Sixty million cars have been built based on his sketches. His genius has spawned legends such as the BMW M1, the Fiat Panda and the Golf I. And at the grand age of 82 the Italian designer is still working on visionary cars for the future.
Giorgio Giugiaro is one of the best-known contemporary designers with many iconic cars to his name. Giugiaro was born into a family of artists in Turin. His career already spans over 60 years and has generated 500 vehicle studies, around 300 of which have made it to production. Giugiaro began his career at Fiat, aged 17. In 1959 he became head of the Bertone Styling Centre and in 1965 he switched to the competitor Carrozzeria Ghia. At the end of the 1960s, he took the daring step of becoming self-employed and founded his own company named Italdesign.
Giugiaro has worked for almost all renowned OEMs and some newcomers, too. His drawing board has been the birthplace of designs like the Lotus Esprit, the Fiat Panda, the Audi 80, the BMW M1, the VW Golf, Scirocco and Passat, the Lamborghini Gallardo, and even the DeLorean DMC-12, the futuristic gull-wing car seen in the “Back to the Future” films. His designs for Bugatti included the 18/3 Chiron that heralded the luxury brand’s comeback. And we shouldn’t forget Italdesign’s start-up assistance for Asian car makers. Alongside all his work for the auto sector, Giugiaro has designed innumerable everyday objects including cameras for Nikon, trains, tractors for Deutz, sneakers, household appliances, yachts, watches for Seiko… The list goes on.
Giugiaro always anticipated the future of cars: small cars with compact chassis, aerodynamic shapes for low fuel consumption, city cars and EVs for car-sharing schemes, and sports cars. In all his designs he made sure that aesthetics did not dominate, and concentrated most of all on reducing the design to the essential functions. He is regarded as a “master of linearity” who uses clean lines and surfaces, like a timeless origami artist. His timeless style went into very long production runs. The Fiat Panda rolled off the production lines for 20 years. The original design elements of the Golf I – the upright C-pillar, the striking wheel arches, the typical front with a narrow radiator grille and downwardly protruding headlamps – have remained Golf hallmarks ever since.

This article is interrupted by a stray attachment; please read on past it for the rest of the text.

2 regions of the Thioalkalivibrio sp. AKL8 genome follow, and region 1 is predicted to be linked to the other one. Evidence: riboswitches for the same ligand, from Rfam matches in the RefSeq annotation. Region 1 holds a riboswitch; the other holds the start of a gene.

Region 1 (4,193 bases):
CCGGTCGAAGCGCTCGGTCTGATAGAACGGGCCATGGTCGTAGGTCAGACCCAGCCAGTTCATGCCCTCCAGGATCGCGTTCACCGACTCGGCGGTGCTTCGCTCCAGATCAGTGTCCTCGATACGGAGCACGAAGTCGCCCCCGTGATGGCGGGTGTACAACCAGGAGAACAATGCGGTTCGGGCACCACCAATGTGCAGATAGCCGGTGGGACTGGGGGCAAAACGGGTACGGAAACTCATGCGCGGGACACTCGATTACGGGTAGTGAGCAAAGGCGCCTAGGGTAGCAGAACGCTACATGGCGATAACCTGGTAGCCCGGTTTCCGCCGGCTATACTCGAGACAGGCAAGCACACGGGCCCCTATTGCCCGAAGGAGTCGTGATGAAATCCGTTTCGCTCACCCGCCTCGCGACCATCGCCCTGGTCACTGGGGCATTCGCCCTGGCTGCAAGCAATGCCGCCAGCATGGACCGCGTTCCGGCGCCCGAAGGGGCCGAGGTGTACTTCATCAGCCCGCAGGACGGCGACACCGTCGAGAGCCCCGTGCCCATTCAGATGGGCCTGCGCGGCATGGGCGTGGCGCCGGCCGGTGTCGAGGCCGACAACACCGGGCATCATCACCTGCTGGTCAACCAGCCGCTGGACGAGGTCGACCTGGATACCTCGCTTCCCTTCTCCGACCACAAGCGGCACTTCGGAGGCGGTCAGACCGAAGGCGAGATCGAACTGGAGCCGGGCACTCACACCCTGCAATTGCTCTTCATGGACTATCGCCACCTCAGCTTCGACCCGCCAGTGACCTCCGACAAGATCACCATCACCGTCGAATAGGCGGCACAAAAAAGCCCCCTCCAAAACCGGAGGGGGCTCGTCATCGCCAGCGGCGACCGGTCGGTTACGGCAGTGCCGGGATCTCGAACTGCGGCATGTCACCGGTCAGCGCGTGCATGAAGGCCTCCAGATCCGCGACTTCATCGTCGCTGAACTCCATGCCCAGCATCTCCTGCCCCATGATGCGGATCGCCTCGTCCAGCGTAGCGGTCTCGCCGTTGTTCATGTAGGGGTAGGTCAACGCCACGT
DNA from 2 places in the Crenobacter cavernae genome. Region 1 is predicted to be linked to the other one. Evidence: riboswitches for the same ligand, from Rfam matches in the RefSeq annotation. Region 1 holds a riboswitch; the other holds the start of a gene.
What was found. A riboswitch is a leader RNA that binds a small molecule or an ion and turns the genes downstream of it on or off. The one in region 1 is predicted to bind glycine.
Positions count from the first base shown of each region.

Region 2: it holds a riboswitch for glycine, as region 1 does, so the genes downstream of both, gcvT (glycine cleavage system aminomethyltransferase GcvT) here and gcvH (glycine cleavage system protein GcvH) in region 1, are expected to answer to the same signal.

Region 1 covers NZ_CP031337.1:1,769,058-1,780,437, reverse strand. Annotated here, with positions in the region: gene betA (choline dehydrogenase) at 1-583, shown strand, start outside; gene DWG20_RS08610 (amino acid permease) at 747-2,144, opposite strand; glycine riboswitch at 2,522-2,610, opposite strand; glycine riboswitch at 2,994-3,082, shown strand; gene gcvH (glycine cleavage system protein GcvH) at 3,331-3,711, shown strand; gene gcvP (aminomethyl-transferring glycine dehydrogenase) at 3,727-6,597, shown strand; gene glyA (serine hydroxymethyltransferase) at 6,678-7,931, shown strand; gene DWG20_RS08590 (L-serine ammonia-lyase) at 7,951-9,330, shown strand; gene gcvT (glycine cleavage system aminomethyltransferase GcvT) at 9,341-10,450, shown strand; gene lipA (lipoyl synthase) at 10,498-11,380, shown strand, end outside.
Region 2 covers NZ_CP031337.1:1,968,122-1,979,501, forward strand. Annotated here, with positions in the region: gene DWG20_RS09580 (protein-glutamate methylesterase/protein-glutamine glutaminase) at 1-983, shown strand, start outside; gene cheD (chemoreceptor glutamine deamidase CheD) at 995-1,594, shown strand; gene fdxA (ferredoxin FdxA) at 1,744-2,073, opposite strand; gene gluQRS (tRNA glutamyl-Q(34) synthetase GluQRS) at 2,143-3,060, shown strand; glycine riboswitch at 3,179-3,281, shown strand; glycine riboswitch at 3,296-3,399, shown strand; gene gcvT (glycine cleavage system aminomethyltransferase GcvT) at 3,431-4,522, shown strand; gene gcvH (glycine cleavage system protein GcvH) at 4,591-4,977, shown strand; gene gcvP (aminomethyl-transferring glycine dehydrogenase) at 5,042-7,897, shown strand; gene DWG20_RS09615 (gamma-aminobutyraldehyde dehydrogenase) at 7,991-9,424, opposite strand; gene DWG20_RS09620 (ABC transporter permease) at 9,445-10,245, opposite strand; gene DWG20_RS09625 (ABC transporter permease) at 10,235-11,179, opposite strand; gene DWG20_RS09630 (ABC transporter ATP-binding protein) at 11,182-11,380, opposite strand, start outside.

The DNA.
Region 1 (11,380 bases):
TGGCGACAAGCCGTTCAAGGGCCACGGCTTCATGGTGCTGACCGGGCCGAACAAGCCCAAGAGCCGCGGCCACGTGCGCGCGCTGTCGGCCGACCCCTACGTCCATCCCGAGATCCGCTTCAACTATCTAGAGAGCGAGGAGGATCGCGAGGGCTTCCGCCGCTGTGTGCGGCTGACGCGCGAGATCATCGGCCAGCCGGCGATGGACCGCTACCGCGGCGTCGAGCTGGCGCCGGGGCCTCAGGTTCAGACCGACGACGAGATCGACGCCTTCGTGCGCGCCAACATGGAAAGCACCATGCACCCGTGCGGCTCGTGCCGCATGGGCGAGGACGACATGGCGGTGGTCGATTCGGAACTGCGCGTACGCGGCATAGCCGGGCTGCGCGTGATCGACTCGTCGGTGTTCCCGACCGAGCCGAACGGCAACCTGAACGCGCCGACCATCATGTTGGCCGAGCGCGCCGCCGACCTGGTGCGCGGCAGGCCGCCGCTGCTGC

In 1999 he was voted “Car Designer of the Century.” At the turn of the millennium most of the famous automotive brands from Italy were no longer on the market, taken over by large corporations, and functioning only as part of a mass industry. Giorgetto Giugiaro has remained independent all his life. Even after Italdesign was sold to Volkswagen, it remained active on the free market and works with manufacturers outside the group. Giugiaro sold his last shares to VW in 2010. Today the company with 1,000 employees is – like Lamborghini and Ducati – part of the Audi family. But the break was short-lived. At the age of 77 Giugiaro, together with his son Fabrizio, set up a new design studio called GFG Style. The firm’s name is made up of the founders’ initials. So far it has worked mostly for Chinese clients and develops concepts for hybrid and electric vehicles.
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